To which his widow, Evelyn, retorted: "I wonder who that person is who said that. That is so grossly wrong. He was a very strong person with a very strong will. Nobody manipulated him."[9]

Chicago Committee to Defend the Bill of Rights

In 1992 Erwin Salk and Evelyn Salk were members of the Chicago Committee to Defend the Bill of Rights, a long time front for the Communist Party USA, then dominated by members of the newly formed Committees of Correspondence.[10]

Committees of Correspondence Connection

In 1994 Erwin Salk, Evanston was listed on a "Membership, Subscription and Mailing List" for the Chicago Committees of Correspondence, an offshoot of the Communist Party USA.[11]

Donations to Radical Organizations and People

Despite claiming that he is a "hard-nosed capitalist" and a "conservative",[1] Erwin and his wife Evelyn have supported a large number of leftist, socialist candidates, and very few, - if any - right-wing candidates for office. Between Nov. 19, 1981 and June 22, 1997, Salk has made at least $11,400 in donations to left-wing candidates. View details of Evelyn's contributions (totalling $29,000) here.

Publications

  • A Layman's Guide to Negro History, New York: McGraw-Hill, 1967, (editor)

References

  1. 1.0 1.1 1.2 1.3 1.4 1.5 University of Illinois, Chicago website: Erwin A. Salk Collection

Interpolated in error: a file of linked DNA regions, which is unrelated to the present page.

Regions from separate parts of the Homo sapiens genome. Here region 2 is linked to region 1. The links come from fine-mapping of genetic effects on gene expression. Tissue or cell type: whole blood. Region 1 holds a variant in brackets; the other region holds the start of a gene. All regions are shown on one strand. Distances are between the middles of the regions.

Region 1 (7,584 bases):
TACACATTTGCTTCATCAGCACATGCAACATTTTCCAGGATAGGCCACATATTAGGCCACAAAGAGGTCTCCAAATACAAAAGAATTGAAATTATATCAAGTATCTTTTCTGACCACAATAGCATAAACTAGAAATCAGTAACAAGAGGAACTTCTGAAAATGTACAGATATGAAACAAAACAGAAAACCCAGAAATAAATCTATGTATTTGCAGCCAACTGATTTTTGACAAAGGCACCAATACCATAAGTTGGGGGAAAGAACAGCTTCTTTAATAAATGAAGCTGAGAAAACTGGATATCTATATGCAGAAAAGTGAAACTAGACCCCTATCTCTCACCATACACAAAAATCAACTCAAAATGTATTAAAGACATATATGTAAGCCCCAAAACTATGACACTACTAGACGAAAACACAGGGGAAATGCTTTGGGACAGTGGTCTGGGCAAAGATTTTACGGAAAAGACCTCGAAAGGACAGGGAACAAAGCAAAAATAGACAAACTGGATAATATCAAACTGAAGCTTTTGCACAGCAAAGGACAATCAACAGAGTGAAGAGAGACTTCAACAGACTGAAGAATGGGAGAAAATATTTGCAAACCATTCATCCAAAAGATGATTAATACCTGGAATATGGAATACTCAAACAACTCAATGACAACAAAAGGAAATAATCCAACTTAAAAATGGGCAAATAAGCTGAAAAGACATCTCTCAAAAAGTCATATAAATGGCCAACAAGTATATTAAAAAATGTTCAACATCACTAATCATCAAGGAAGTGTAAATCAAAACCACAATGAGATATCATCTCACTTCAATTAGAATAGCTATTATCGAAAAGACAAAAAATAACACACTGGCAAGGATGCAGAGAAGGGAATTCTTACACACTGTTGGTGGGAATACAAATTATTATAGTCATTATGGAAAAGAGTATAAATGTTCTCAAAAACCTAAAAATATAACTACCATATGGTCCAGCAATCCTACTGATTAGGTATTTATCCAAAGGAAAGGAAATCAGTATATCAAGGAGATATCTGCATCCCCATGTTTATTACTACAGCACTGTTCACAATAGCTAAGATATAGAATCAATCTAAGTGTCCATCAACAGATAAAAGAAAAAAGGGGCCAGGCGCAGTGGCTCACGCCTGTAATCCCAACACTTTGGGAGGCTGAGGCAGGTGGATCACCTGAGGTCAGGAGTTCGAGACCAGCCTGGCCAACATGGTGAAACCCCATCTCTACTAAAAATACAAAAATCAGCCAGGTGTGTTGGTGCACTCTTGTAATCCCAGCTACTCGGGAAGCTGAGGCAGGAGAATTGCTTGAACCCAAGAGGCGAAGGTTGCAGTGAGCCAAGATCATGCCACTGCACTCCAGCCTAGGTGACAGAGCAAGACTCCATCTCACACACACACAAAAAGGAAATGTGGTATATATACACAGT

2. 2.0 2.1 Interview with Ed Morris, unknown date
  3. Guardian March 2 1979
  4. East-West Outlook newsletter, March-April 1982, Vol. 5, No. 2
  5. Schwarz Report: Newsletter dated August 1, 1983
  6. Letter from Richard Cooper of CCUURE to Rose Jennings and Buzz Palmer, May 13, 1988
  7. Ukrainian Weekly, August 9, 1987, page 9
  8. LA Times: At FBI, a Traitor Helped in Search for Subversives, July 29, 2001
  9. http://www.commondreams.org/headlines01/0729-02.htm Jonathan Dann and J. Michael Kennedy, July 29, 2001 Los Angeles Times
  10. CCDBR 1992 membership list
  11. Chicago CoC "Membership, Subscription and Mailing List" 10.14.94
  12. City Data website: Chicago, Illinois Political Contributions by Individuals, 1981/1982 (part 2)
  13. 13.0 13.1 13.2 13.3 13.4 13.5 13.6 13.7 13.8 website: Campaign contributions, Erwin Salk, Chicago, Illinois
  14. 14.0 14.1 14.2 City Data website: Evanstown, Illinois Political Contributions by Individuals, 1981/1982
  15. 15.0 15.1 15.2 15.3 15.4 15.5 15.6 15.7 NewsMeat website: Campaign contributions, Erwin Salk, Evanston, Illinois
  16. City Data website: Evanstown, Illinois Political Contributions by Individuals, 1983/1984
  17. City Data website: Chicago, Illinois Political Contributions by Individuals, 1985/1986 (part 1)
  18. City Data website: Chicago, Illinois Political Contributions by Individuals, 1985/1986 (part 2)
  19. City Data website: Chicago, Illinois Political Contributions by Individuals, 1985/1986 (part 3)
  20. City Data website: Chicago, Illinois Political Contributions by Individuals, 1987/1988 (part 4)
  21. 21.0 21.1 City Data website: Chicago, Illinois Political Contributions by Individuals, 1987/1988 (part 2)
  22. City Data website: Evanstown, Illinois Political Contributions by Individuals, 1991/1992
  23. City Data website: Evanstown, Illinois Political Contributions by Individuals, 1997/1998]